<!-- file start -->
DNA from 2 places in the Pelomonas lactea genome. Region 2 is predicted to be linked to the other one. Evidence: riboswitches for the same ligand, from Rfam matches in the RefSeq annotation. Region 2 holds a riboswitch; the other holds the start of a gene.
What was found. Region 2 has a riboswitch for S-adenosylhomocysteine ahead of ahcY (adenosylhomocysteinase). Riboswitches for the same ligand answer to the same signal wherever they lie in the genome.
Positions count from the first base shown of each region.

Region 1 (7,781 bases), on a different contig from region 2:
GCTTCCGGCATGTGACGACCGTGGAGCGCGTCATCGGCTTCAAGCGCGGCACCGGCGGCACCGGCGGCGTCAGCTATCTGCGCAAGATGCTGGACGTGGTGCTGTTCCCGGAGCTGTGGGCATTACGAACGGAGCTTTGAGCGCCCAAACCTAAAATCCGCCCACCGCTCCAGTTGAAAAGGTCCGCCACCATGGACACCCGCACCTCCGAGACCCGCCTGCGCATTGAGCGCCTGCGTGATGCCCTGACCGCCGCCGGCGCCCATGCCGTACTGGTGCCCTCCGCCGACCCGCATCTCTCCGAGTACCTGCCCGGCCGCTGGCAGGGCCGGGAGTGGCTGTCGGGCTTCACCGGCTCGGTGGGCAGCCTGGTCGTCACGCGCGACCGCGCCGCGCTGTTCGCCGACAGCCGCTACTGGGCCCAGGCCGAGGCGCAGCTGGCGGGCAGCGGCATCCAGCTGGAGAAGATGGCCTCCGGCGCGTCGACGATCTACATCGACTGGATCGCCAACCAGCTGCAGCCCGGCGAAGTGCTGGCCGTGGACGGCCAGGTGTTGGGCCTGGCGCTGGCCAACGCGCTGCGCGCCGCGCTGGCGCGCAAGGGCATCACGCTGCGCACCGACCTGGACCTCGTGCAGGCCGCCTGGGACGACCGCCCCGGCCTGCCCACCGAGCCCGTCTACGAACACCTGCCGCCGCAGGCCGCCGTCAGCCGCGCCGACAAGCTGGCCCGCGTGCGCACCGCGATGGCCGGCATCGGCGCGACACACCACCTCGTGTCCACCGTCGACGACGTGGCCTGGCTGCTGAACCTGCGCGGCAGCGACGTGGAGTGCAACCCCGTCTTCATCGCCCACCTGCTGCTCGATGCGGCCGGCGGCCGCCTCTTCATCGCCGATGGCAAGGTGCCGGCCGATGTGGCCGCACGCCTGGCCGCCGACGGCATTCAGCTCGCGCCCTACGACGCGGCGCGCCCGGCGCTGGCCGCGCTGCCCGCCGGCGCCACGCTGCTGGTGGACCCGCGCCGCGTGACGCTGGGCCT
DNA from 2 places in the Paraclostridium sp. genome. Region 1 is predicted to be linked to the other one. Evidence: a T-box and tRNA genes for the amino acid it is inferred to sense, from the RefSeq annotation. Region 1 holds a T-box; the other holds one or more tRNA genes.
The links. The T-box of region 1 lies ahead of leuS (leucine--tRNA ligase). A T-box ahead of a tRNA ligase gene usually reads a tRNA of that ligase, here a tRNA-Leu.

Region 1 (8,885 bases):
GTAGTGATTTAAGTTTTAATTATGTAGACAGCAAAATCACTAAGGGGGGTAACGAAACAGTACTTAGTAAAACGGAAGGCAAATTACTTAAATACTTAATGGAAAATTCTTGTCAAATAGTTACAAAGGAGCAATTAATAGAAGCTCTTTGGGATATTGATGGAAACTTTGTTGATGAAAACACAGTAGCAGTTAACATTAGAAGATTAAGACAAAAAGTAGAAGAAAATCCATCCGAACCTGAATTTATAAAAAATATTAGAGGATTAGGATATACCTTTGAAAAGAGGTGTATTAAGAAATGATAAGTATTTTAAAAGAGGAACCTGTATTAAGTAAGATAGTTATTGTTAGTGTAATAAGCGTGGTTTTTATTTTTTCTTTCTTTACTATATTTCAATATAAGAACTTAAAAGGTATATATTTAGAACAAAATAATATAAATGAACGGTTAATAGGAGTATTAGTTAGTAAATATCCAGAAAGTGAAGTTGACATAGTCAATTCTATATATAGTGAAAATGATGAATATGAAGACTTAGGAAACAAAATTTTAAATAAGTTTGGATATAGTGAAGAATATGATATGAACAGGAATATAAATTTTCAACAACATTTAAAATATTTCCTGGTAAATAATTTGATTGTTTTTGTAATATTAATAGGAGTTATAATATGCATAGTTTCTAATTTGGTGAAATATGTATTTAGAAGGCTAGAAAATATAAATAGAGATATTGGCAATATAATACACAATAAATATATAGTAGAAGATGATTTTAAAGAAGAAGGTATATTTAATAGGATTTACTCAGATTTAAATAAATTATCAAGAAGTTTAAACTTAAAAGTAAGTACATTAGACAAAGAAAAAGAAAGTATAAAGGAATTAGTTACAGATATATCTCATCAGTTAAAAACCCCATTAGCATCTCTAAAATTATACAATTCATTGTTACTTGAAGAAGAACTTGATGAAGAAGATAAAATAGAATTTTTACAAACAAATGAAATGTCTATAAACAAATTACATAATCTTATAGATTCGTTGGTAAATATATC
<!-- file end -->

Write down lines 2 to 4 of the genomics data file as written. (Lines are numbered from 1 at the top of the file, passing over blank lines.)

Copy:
What was found. Region 2 has a riboswitch for S-adenosylhomocysteine ahead of ahcY (adenosylhomocysteinase). Riboswitches for the same ligand answer to the same signal wherever they lie in the genome.
Positions count from the first base shown of each region.

Region 1 (7,781 bases), on a different contig from region 2: